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  • Profession: Konstnär


  • Friend: Christian Eriksson
  • Friend: Ida Ericson-Molard
  • Colleague: Auguste Rodin
  • Colleague: Paul Gauguin


  • L’Union des femmes peintres et sculpteurs
  • Föreningen Svenska konstnärinnor
    Medlem, vice ordförande


  • Birthplace: Skövde
  • Vänersborg
  • Skövde
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  • Bergström, Irja, Skulptriserna: Alice Nordin och hennes samtida 1890–1940, Makadam, Göteborg, 2012

  • Boqvist, Agneta (red.), Kvinna & konstnär, Skaraborgs länsmuseum, Skara, 1998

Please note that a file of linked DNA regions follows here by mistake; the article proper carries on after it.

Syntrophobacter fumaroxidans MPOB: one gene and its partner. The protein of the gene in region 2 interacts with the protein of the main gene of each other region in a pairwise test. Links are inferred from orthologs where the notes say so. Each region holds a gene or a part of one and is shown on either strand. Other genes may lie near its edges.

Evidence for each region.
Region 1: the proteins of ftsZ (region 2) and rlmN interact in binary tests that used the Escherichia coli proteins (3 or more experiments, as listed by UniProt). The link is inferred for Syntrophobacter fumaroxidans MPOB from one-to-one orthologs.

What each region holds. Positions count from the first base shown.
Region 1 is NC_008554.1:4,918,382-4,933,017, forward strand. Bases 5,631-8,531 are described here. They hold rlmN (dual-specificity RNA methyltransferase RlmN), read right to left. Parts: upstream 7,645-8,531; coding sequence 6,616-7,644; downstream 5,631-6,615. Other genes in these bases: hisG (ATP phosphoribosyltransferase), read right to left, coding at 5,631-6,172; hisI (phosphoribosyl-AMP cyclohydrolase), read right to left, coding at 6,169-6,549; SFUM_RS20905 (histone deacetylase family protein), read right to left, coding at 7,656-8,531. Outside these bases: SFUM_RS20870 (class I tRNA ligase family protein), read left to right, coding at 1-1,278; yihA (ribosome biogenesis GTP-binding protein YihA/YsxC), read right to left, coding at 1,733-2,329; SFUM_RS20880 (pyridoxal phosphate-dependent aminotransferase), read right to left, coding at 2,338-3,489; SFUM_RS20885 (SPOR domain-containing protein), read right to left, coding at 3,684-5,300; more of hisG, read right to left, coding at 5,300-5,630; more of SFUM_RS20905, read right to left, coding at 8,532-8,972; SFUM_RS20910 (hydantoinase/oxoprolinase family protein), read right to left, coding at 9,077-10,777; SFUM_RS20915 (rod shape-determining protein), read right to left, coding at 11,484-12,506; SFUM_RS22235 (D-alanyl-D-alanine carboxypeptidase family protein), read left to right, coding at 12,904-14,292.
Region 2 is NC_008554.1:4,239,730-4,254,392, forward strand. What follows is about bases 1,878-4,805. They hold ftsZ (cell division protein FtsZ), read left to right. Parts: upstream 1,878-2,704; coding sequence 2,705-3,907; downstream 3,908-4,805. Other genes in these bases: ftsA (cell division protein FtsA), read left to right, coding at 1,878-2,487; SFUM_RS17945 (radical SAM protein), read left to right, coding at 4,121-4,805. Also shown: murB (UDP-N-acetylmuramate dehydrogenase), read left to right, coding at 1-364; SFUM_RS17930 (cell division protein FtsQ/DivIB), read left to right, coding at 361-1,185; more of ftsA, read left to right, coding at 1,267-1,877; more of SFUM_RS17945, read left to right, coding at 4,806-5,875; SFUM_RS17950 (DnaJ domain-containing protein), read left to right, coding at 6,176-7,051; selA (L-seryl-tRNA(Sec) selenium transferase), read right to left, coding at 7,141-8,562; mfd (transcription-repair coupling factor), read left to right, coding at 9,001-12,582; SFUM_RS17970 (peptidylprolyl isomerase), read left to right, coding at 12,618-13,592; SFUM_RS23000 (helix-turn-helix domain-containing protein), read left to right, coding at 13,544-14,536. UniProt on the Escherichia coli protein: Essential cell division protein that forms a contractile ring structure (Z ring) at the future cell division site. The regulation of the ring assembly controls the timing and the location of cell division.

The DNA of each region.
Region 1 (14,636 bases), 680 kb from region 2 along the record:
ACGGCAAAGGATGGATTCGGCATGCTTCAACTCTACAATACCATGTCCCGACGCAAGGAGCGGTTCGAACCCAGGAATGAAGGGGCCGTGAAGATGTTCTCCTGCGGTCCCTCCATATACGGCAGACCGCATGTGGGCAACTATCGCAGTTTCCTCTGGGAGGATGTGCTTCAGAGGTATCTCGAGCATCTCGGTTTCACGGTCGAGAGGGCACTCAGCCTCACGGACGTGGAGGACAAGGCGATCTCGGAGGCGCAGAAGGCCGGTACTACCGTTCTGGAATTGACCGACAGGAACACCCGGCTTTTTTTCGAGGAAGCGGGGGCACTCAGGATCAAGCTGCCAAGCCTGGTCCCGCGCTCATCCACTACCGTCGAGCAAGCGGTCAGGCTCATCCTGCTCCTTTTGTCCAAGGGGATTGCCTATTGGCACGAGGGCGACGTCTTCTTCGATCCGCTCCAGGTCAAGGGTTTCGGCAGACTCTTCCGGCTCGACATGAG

• Karlsson, Eva-Lena, Agnes de Frumerie – en mångsidig konstnärinna. Skrifter från Skaraborgs länsmus., Skara, 1985

  • Prytz, Daniel, ’Modellerad form & fantasi: mångfaldigandet av ett symbolistiskt bildspråk i svenskt konsthantverk omkring sekelskiftet 1900', Symbolism & dekadens, 2015

  • Röstorp, Vibeke, Le mythe du retour: les artistes scandinaves en France de 1889 à 1908, Stockholms universitets förlag, Stockholm, 2013

  • Winell-Garvén, Iréne, ’Agnes de Frumerie och konstfälten’, Vägen till Parnassen: en sociologisk studie av kvinnligt konstnärskap i Sverige 1864-1939, S. 307-317, 2005

  • Roosval, Johnny & Lilja, Gösta (red.), Svenskt konstnärslexikon: tiotusen svenska konstnärers liv och verk. 2, Dahlbeck-Hagström, Allhem, Malmö, 1953

Further References

  • Ahlstrand, Jan Torsten (red.), Signums svenska konsthistoria. [Bd 11], Konsten 1890–1915, Signum, Lund, 2001

  • Kjellberg, Gerda, Hänt och sant, Norstedt, Stockholm, 1951